China’s Top Short Video Player Douyin Upgrades E-commerce Functions
COVID-19 and China
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The line between e-commerce and short video platforms in China has been blurred. The time consumers spend on each app will generate unplanned consumption, providing opportunities for unstandardized goods, for products that need more guidance before making a purchase decision, and so on.

Douyin (抖音), the phenomenal short video app from Bytedance, reported a revision to its e-commerce shopping cart function on December 13. When users see a short video promoting certain products and click on the shopping cart, they will find more products, not only recommended by this video blogger but other KOLs whose marketing videos rank top in ‘likes.’

In this case, Douyin will provide more choices for users when they want to find similar products. However, for KOLs who are trying to sell goods online by leveraging their fans’ power, their influence may be greatly diminished by this new adjustment.

One year ago, when short video platforms were still a nascent market, to attract traffic was much easier than today. After the boom period is over, latecomers will have to pay for exposure in order to be found by more users and lure fans. By that time, CNY 100 will bring exposure to over 5,000 users.

Nevertheless, with the revision of the shopping cart function, those KOLs who have commercial ads agreement with product suppliers will face the possibility of a lower conversion rate (people purchasing the products divided by total viewers) and even fan loss due to other KOLs.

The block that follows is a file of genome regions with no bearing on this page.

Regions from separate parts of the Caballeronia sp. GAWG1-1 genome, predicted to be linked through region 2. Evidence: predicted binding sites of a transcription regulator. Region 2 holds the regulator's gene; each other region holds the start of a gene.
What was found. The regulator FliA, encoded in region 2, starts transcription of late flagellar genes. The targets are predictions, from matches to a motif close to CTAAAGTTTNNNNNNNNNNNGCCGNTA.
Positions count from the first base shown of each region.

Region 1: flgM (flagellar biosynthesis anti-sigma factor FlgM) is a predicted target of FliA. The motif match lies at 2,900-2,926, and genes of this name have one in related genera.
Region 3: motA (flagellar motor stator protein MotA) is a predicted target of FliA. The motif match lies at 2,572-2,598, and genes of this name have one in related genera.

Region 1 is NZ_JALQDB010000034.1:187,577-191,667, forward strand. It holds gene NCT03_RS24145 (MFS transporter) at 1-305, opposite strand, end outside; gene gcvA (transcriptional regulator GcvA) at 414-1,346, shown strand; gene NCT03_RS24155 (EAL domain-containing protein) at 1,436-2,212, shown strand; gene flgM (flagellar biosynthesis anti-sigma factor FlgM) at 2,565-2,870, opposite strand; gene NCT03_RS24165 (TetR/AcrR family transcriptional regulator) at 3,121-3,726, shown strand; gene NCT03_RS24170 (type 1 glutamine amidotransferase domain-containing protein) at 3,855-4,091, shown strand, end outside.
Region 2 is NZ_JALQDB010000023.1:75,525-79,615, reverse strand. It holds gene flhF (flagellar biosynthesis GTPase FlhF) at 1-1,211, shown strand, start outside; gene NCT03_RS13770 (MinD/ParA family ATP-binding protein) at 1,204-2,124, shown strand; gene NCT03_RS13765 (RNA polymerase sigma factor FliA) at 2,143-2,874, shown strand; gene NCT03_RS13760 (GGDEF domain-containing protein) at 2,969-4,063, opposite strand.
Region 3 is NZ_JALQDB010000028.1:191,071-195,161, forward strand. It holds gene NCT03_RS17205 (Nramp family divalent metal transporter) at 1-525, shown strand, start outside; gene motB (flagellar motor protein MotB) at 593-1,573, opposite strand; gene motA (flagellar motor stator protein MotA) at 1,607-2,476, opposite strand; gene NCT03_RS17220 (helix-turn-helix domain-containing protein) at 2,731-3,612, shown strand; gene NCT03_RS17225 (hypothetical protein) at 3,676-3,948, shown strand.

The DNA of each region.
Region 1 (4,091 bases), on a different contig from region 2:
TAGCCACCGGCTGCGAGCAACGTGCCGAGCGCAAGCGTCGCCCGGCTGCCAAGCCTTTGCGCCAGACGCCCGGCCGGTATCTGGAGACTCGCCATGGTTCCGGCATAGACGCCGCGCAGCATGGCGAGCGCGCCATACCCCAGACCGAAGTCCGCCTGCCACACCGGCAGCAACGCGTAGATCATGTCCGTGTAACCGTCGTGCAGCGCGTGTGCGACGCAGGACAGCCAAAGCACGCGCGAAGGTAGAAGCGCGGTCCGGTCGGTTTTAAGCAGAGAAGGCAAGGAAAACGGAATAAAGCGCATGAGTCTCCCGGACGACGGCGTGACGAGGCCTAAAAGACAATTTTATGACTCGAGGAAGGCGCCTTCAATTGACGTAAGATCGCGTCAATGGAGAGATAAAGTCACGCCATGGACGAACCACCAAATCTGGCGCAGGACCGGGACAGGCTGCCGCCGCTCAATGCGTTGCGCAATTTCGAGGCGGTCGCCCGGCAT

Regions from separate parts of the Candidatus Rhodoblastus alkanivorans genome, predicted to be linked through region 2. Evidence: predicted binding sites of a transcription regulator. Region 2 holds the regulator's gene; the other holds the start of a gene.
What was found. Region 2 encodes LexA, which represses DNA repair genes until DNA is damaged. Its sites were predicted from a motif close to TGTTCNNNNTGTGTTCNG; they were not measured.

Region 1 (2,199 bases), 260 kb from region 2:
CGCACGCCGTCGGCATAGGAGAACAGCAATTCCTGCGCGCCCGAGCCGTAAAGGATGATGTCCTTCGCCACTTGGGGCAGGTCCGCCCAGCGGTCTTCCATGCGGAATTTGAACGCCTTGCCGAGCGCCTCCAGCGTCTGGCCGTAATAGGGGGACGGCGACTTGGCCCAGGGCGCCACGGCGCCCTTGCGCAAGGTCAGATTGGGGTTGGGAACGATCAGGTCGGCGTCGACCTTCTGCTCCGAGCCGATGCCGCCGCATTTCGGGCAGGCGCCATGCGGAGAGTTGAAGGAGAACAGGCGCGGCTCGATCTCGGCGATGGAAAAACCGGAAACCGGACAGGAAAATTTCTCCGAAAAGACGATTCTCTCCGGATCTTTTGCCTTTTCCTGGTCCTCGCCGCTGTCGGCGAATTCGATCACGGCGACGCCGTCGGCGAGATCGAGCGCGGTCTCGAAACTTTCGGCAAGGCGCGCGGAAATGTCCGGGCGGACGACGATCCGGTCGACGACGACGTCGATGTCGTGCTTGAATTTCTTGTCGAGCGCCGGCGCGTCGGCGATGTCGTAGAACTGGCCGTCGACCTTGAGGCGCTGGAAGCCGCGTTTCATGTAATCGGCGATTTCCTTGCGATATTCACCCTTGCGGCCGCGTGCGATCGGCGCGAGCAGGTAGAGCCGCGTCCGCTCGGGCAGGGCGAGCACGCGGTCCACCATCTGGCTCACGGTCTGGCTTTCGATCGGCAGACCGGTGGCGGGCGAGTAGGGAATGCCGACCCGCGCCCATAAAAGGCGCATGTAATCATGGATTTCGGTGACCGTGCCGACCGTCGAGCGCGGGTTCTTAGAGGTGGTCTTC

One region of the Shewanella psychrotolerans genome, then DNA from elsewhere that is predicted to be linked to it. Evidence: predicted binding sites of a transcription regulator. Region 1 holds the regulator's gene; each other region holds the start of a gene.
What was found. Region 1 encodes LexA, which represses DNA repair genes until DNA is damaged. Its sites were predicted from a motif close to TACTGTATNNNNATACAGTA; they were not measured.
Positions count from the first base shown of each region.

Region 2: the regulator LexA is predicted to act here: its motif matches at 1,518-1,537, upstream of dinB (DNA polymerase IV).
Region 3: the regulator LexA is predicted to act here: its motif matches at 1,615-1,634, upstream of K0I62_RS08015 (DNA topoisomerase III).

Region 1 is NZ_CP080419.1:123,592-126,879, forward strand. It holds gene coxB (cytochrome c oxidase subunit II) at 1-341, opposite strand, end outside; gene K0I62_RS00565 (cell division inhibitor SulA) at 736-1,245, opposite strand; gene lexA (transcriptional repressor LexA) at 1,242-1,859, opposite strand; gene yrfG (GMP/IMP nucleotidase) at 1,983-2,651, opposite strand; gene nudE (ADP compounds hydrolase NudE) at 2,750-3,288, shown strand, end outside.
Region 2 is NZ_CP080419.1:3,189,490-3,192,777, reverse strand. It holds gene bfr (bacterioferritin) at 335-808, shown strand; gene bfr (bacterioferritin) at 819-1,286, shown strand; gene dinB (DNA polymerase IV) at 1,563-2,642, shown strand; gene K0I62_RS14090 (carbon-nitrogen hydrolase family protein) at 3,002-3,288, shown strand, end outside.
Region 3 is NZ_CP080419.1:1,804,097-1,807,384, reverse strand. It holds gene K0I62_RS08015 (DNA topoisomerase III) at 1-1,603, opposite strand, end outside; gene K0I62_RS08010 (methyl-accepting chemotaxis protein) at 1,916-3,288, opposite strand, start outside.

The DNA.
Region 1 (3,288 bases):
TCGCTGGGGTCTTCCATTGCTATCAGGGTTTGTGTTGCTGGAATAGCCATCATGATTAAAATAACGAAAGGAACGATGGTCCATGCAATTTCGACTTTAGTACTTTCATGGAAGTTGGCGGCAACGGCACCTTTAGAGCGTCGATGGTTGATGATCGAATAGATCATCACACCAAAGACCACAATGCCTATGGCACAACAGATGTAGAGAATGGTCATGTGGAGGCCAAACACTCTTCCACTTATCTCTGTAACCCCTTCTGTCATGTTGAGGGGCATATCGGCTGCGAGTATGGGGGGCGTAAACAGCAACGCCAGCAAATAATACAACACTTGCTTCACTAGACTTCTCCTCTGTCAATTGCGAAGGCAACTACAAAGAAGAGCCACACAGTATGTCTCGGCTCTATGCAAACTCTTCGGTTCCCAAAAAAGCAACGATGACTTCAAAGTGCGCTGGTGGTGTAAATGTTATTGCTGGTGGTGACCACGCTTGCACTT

The short video-derived online shopping is a branch under the social e-commerce business model. Social e-commerce is essentially a supplement of shopping habits online. If we look at offline shopping only, the purchase decisions are made in three circumstances: DIY, known from friends or recommended by shopping guides. From this writer’s point of view, the form of online shopping experience will ultimately approach the offline scenario. Therefore, the traditional online shopping is actually similar to the DIY shopping mode we have in supermarkets. The current social e-commerce momentum is mimicking the offline recommendation by friends and shopping guides.

Eventually, it’s about people, merchants and products; the platforms which connect these parties together will still follow the logic of how people buy things. With a full understanding of the variety of consumers, consumption needs and products, platforms will provide a more reasonable shopping environment as offline players do. Otherwise, the mode will be questioned.

For Douyin’s case, just imagine 10 years ago when you went to a shopping mall with your mom, most of the time she wouldn’t listen to only one shopping guide and pay the bill. If you have more choices before you, why not have a look?

Editor: Luke Sheehan

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